A creative solution is needed that delivers an appropriate balance between the need to respond quickly and the need to ensure an adequate level of security of the digital platforms adopted. If possible, this solution should bring with it long term benefits to the countries in which it is deployed. 

A full national cybersecurity response mechanism may not be feasible in a country with a weak cybersecurity deployment. Rather, an alternative approach could be considered in which the vaccination delivery is considered a “stand alone” event and a dedicated cybersecurity plan is applied only to this event.

This approach, which relates to the actions taken to secure a “stand alone” event, has three main phases: Identification, Implementation and Mitigation. The methodology can be best demonstrated by referring to the actions taken to cybersecure the Olympic Games. 

Securing an Olympic effort

The Olympic Games is a “stand alone” event (for each hosting country). As such, the organizing committee usually designates a dedicated task force for securing the digital infrastructure of the event, as done for Tokyo 2021. As mentioned, the task force  works in three phases: 

  • Identification of the specific cyber threats relevant for the Olympic Games. These might include, for example, tampering with results of doping tests or intentionally damaging the stadium building management systems during the competition (e.g. electricity, air-conditioning, fire-alarms etc.). It would also include identification of the existing digital platforms  in use and their vulnerabilities (e.g. the Olympic Village clinic and laboratory information system, the Olympic Stadium fire control system, etc.).
  •   Implementation of specific cybersecurity measures and solutions designed to resolve the existing vulnerabilities within the specific digital platforms supporting the event assets identified at risk. 
  •  Mitigation of the risks during the course of the event.

A similar approach could be applied to ensure an appropriate level of security of the COVID-19 vaccine delivery campaign. Governments could set a designated task force of external and local cyber experts, with the task to cybersecure the systems adopted to deliver the vaccines and the data shared in the process.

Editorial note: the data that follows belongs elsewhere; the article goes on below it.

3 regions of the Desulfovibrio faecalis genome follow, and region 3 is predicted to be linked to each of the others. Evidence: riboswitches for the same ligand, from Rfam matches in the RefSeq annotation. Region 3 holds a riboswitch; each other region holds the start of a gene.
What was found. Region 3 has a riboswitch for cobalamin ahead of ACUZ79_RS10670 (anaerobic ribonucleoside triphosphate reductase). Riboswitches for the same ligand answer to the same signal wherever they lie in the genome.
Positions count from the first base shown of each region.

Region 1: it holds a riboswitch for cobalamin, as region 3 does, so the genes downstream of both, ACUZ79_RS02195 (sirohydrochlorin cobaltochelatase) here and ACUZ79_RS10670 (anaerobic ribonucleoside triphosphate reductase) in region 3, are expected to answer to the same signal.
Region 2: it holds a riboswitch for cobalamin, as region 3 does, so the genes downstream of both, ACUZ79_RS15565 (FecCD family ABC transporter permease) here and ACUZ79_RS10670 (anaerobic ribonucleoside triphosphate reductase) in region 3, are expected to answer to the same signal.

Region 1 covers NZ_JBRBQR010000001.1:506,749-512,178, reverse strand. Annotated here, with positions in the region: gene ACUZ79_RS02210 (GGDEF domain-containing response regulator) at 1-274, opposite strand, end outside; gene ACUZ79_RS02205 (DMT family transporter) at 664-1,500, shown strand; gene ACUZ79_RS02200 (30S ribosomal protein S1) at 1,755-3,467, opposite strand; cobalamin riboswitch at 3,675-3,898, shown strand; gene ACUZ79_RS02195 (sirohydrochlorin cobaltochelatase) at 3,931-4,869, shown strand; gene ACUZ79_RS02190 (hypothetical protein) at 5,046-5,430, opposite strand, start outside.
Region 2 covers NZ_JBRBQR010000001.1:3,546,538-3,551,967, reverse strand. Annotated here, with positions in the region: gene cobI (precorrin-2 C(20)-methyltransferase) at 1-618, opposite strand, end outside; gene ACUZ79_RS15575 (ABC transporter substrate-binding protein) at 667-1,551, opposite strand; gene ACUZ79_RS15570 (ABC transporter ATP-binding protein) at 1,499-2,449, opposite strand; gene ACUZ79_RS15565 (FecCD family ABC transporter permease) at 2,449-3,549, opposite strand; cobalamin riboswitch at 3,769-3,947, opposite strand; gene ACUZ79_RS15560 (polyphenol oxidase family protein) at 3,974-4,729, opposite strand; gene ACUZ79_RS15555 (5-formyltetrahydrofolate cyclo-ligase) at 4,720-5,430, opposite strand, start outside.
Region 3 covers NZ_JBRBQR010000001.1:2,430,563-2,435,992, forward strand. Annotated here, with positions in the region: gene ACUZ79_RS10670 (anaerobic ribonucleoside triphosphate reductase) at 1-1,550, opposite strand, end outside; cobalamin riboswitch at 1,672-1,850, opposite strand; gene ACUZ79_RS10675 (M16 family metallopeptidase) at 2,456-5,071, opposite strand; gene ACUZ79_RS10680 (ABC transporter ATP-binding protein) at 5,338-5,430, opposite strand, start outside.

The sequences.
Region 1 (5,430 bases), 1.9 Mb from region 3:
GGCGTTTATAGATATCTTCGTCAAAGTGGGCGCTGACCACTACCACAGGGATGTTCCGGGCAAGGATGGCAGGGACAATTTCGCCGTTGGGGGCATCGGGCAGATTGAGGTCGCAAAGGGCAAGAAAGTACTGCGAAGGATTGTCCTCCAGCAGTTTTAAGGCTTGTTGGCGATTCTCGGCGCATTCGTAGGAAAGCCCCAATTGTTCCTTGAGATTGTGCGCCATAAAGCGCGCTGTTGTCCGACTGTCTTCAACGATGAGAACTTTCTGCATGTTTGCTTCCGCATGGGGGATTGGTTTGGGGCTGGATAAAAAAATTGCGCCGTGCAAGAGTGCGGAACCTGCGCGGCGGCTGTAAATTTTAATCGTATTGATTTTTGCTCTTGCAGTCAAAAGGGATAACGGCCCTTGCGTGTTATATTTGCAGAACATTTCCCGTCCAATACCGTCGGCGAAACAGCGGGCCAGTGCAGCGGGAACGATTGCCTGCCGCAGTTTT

This task force would work to identify the specific  that may arise throughout the life cycle of the vaccine delivery process in the examined country. In some cases, the main challenge could be to ensure that criminals do not succeed in obtaining sensitive medical information for the purpose of extortion. In others, the main challenge could be blocking phishing emails asking people to make a payment to ensure securing their dose. 

When identifying all threat vectors, the team would design the cybersecurity measures needed to prevent or minimize the possible threats and will monitor and provide a response to unfolding incidents during the vaccine delivery. 

Besides enabling a fast and safe deployment and distribution of the vaccines, this approach holds long-term benefits. The knowledge and skills acquired by local experts during the course of the vaccine delivery, could be used later to enhance the country’s broader cybersecurity capabilities. A cyber-safe vaccine delivery could increase a government’s awareness for cyber risk management and lead it to invest more in their national cybersecurity readiness, resulting in long term benefits for the country. 


This work is supported by the Digital Development Partnership, administered by the World Bank. For more information or how you can receive assistance with these topics, please contact    


RELATED: Tell Me How: Sharpening Policies for Better Cybersecurity Outcomes


Hagai Mei-Zahav

Cybersecurity Specialist